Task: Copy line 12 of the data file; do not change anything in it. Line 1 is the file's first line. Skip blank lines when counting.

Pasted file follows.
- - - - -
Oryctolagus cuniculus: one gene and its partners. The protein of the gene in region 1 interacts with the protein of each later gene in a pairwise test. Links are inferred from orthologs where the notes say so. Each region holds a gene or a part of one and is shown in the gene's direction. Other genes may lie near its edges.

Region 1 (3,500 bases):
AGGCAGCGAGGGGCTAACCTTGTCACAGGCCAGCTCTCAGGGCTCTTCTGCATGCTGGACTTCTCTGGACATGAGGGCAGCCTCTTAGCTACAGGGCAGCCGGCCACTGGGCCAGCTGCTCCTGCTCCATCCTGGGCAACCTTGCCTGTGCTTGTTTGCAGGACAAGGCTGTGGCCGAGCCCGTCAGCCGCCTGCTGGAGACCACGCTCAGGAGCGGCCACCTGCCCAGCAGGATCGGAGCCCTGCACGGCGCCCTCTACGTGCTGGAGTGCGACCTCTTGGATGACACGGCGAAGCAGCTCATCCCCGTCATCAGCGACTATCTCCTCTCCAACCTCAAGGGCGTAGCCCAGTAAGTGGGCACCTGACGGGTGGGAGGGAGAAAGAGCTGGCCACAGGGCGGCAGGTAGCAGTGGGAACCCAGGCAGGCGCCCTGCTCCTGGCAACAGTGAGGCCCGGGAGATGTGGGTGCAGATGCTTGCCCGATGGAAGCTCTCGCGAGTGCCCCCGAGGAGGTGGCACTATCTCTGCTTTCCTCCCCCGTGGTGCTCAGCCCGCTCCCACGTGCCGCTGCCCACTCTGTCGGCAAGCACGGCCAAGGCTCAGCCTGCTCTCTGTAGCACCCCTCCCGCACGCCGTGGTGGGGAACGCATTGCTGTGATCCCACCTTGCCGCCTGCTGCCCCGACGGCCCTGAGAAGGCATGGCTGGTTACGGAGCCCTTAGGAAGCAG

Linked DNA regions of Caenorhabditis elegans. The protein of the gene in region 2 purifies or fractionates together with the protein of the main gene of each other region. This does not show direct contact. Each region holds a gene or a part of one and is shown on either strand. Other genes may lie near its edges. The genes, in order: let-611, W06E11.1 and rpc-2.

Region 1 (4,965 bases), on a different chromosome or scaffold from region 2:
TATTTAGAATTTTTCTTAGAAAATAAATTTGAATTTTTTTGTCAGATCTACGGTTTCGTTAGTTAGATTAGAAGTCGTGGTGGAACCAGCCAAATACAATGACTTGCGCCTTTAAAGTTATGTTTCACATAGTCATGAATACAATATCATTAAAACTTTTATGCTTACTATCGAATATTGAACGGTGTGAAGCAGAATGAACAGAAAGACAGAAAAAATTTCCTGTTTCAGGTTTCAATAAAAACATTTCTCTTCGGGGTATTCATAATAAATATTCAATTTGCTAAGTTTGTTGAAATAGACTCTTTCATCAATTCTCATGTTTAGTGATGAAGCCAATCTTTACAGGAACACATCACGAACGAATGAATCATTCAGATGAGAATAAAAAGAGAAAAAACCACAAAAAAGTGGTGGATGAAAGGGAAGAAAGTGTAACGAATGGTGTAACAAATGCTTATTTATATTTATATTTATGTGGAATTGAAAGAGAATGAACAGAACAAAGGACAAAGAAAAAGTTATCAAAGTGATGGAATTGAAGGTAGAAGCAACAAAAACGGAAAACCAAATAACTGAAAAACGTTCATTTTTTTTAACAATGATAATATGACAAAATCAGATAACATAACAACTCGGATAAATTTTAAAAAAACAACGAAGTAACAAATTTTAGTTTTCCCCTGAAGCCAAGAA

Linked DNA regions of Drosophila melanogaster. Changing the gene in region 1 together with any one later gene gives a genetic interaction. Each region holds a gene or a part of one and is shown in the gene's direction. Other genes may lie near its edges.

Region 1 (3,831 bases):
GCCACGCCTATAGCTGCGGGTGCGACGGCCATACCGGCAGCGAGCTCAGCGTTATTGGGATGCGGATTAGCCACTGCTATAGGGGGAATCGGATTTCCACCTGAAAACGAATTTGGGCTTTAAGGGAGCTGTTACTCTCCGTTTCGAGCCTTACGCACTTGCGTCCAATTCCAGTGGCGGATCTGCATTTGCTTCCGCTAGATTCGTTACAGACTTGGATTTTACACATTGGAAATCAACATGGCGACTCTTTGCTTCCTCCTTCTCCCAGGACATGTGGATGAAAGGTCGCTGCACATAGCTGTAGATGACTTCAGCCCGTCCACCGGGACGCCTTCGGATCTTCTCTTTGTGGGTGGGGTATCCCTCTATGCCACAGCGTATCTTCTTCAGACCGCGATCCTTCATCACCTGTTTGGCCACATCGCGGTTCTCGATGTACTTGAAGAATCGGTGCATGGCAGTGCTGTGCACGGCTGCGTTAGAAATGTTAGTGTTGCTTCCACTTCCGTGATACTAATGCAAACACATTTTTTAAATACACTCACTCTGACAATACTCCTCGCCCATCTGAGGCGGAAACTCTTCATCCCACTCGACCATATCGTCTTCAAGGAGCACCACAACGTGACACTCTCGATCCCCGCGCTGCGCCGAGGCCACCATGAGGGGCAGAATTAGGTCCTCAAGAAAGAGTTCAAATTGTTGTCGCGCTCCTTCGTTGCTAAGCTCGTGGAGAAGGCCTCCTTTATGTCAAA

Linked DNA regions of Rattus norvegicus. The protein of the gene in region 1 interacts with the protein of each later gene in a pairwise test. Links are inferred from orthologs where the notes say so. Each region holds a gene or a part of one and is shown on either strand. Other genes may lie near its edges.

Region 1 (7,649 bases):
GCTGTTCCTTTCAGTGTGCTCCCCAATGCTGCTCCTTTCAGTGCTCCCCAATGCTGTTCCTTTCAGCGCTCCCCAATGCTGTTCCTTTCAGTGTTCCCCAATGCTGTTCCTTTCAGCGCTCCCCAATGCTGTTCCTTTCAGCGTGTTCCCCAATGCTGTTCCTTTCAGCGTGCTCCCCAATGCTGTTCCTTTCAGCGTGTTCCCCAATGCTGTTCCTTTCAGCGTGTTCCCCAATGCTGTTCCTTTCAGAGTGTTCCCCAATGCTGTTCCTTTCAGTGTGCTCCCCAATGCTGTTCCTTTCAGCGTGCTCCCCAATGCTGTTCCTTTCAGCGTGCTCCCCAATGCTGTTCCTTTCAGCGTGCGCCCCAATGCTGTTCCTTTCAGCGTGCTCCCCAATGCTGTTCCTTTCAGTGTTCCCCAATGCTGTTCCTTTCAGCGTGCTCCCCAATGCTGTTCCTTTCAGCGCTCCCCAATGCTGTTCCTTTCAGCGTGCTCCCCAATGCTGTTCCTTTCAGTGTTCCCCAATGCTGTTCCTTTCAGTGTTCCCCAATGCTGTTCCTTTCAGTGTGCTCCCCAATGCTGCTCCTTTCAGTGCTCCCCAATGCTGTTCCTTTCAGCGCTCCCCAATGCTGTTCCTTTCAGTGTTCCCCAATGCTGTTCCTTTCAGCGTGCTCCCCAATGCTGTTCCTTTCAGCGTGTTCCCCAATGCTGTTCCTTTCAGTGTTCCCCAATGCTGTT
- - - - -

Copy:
GCTGTTCCTTTCAGTGTGCTCCCCAATGCTGCTCCTTTCAGTGCTCCCCAATGCTGTTCCTTTCAGCGCTCCCCAATGCTGTTCCTTTCAGTGTTCCCCAATGCTGTTCCTTTCAGCGCTCCCCAATGCTGTTCCTTTCAGCGTGTTCCCCAATGCTGTTCCTTTCAGCGTGCTCCCCAATGCTGTTCCTTTCAGCGTGTTCCCCAATGCTGTTCCTTTCAGCGTGTTCCCCAATGCTGTTCCTTTCAGAGTGTTCCCCAATGCTGTTCCTTTCAGTGTGCTCCCCAATGCTGTTCCTTTCAGCGTGCTCCCCAATGCTGTTCCTTTCAGCGTGCTCCCCAATGCTGTTCCTTTCAGCGTGCGCCCCAATGCTGTTCCTTTCAGCGTGCTCCCCAATGCTGTTCCTTTCAGTGTTCCCCAATGCTGTTCCTTTCAGCGTGCTCCCCAATGCTGTTCCTTTCAGCGCTCCCCAATGCTGTTCCTTTCAGCGTGCTCCCCAATGCTGTTCCTTTCAGTGTTCCCCAATGCTGTTCCTTTCAGTGTTCCCCAATGCTGTTCCTTTCAGTGTGCTCCCCAATGCTGCTCCTTTCAGTGCTCCCCAATGCTGTTCCTTTCAGCGCTCCCCAATGCTGTTCCTTTCAGTGTTCCCCAATGCTGTTCCTTTCAGCGTGCTCCCCAATGCTGTTCCTTTCAGCGTGTTCCCCAATGCTGTTCCTTTCAGTGTTCCCCAATGCTGTT